[K:NWTS 3/2 (Sep 1988) 20-24]
A minister is reading his Bible and in the meantime, thinking of suitable texts for preaching, hits on Luke 4:16: "(Jesus) went to Nazareth, where he had been brought up, and on the Sabbath day he went into the synagogue, as was his custom." His eye latches on to the expression "as was his custom" and his thoughts develop quickly. Jesus kept the custom of going to the synagogue to attend services. He did this even as a grown-up man; even as a man living in the power of the Spirit (4:14). He lived according to that custom.
Then how did this custom become established? We may assume his father and mother inculcated the necessity of going regularly to the synagogue. And not only his father and mother would have taken care of his religious education, but also the local rabbi would have had Jesus as his pupil. They were responsible for his religious education.
And then the minister, a sermon-outline already developing in his mind, sees one further point. By going to the synagogue according to his custom, Jesus showed his gratitude towards those who educated him. He was grateful towards his parents as well as his rabbi. Yet all the while Jesus knew more than his parents and even more than his rabbi!
Thus the sermon application takes shape in his mind. The Christian religion has its own patterns and we should grow into them. Even Jesus had this custom of going to the synagogue. So we should make it our pattern to go to church regularly. Here the pastor can mention several reasons that could be used as excuses for not attending the church services. For example, the temptation to say: I am better educated than the minister; why should I go to church? This would be shown to be false by pointing to Jesus, who certainly knew God better than any rabbi and yet regularly attended the meetings in the synagogue.
Next we must consider the people who taught us to keep religious customs. Parents should teach their children to keep the traditions of the church. Ministers also should do their best to explain the meaning of the customs of the church.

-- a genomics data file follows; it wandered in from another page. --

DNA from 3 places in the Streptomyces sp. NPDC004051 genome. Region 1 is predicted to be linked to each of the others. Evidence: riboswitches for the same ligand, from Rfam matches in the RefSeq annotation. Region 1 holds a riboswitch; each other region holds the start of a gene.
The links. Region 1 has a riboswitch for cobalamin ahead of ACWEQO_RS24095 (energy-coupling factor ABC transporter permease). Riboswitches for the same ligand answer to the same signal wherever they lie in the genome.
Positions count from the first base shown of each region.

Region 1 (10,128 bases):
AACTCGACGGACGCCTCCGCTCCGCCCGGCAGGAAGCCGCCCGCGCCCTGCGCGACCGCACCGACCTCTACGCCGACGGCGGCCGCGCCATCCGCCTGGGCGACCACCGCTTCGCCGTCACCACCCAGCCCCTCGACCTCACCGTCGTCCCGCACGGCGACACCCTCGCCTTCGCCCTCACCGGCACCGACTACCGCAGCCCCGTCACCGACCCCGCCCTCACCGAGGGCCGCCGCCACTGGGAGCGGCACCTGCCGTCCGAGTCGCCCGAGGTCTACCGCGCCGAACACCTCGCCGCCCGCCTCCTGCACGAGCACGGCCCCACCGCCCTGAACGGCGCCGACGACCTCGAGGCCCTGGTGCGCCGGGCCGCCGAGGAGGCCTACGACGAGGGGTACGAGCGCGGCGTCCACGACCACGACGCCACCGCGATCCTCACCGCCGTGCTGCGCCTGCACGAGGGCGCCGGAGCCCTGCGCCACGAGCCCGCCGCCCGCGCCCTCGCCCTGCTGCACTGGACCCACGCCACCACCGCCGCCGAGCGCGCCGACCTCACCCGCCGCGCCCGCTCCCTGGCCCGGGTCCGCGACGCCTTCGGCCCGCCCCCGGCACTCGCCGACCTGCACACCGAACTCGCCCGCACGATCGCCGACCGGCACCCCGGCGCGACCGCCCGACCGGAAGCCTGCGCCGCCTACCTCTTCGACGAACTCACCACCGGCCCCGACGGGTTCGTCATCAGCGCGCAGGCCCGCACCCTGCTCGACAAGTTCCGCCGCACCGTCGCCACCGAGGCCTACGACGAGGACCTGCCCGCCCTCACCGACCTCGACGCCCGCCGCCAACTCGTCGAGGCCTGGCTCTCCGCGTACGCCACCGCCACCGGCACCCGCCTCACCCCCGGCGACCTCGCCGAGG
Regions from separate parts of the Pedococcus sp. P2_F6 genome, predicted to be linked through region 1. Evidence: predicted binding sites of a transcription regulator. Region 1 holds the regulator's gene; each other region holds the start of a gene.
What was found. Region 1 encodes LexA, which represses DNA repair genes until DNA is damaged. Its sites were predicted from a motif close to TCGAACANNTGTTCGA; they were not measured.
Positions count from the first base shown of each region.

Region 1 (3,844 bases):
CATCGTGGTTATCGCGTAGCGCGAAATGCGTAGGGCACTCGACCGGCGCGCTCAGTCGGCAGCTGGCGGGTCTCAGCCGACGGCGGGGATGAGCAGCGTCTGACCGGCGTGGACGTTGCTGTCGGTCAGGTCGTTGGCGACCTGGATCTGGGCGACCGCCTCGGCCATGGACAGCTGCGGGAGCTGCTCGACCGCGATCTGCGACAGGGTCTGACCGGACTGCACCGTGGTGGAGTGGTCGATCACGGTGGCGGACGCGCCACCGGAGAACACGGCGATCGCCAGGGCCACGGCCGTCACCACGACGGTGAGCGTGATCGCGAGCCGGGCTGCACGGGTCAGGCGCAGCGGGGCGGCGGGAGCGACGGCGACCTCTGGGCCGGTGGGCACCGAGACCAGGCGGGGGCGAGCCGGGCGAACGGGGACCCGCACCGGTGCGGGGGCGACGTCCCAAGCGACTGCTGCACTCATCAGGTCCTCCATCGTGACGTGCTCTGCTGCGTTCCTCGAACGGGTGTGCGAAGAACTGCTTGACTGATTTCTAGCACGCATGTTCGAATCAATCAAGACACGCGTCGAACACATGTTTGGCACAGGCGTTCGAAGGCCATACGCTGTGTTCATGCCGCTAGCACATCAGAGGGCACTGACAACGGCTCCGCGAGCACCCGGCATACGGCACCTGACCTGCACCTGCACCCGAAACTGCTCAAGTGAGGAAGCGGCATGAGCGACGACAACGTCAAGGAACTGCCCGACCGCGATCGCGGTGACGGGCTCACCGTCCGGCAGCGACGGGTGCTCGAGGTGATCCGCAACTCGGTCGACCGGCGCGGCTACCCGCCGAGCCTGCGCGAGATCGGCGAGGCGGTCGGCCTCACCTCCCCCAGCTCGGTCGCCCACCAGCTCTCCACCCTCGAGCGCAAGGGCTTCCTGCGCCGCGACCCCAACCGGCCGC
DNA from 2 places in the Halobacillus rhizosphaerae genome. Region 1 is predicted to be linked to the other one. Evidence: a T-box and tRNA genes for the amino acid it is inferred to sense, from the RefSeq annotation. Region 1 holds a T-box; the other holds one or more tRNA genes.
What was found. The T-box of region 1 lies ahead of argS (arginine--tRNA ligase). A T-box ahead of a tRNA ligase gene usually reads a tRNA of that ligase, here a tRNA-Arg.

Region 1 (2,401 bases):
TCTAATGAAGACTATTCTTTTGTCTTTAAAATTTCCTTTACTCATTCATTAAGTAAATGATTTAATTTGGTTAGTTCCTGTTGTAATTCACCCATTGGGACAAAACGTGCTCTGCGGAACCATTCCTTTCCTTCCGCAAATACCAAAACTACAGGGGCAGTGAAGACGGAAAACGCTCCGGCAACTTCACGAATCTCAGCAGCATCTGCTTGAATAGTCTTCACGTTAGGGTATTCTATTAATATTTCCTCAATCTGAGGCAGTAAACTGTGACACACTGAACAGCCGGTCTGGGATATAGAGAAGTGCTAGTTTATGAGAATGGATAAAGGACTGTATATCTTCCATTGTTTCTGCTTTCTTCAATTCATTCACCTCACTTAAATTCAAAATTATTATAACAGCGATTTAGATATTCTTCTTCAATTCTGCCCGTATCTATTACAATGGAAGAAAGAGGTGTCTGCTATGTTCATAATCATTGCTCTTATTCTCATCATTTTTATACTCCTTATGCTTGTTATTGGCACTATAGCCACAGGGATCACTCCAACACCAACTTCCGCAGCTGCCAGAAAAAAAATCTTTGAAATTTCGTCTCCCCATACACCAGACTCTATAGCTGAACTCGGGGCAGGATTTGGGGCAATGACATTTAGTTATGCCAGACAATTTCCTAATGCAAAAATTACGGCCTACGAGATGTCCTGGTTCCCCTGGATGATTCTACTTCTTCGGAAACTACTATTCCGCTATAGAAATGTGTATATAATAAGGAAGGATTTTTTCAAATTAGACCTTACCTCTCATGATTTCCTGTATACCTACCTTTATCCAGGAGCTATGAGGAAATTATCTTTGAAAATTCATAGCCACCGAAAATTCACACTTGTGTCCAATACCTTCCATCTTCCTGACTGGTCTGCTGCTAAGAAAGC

Third, we should be grateful to our parents for the religious education we received from them. We should also be grateful to our minister, even if every sermon is not a masterpiece. And having thought this far, the minister already knows a suitable closing admonition for the sermon. "Did you ever thank your parents for what they did for you? And did you ever express your gratitude to the minister for a sermon? And when was the last time that you expressed in prayer your gratitude towards God for the religious education you received?"
Actually, the preceding sermon-outline is not an example I thought up; it is a summary of a sermon I heard. Certainly a sermon worked out in this way could be called practical. It is important to attend church services on a regular basis, not just when you are in the mood. It is also important for parents to teach their children to keep the customs of the church and that ministers explain the reason why we keep these customs. And of course we must feel grateful towards those who educated us in the Christian religion. And we should express that.
But before constructing a sermon along these lines, let us return for a moment to the text for the sermon. It all started with the remark that Jesus went to the synagogue "as was his custom." The minister wanted to emphasize that we should be grateful to those who educated us in religion: yet there is no word about gratitude in the text. Whether Jesus at any time expressed his gratitude, we do not know from this text.
Then we suddenly remember that the minister assumed that Joseph and Mary taught Jesus to go to the synagogue regularly. That is not in the text! It will be true that they gave religious instruction to Jesus, but it is not expressed here. The role of the rabbi is also assumed, not mentioned as a fact. If the Bible does not think it important enough to mention these things here, how can they become central elements in a sermon on this text? Of the three main points of the projected sermon the second and the third have no basis in the text.
The first point remains–that we should go to church regularly. This surely has a basis in the text, since Luke 4:16 reads that Jesus went to the synagogue "as was his custom." It seems possible to mention this in a sermon on this text, but we may ask whether this was the intent when God had this passage written by Luke. There is no command connected with it: Luke just mentions the fact that Jesus went regularly.
But there is more to make us feel uneasy about this use of Luke 4:16 for a sermon. In sermons such as this, Jesus Christ is presented merely as an example. Just as Jesus had his religious customs and kept them, we should have our religious customs and keep them. But Jesus Christ is far more than an example for us, he is our Savior. This is dramatically emphasized in Luke 4. Jesus reads from Old Testament Scripture the passage about the Anointed of the Lord (Is. 61:1, 2). He follows that up by saying that he is that Messiah and that he has come to do the salvation-work proclaimed by Isaiah. The text does not emphasize the similarity between Jesus and us, but the difference between the one who is our Savior and ourselves who need the salvation he will bring.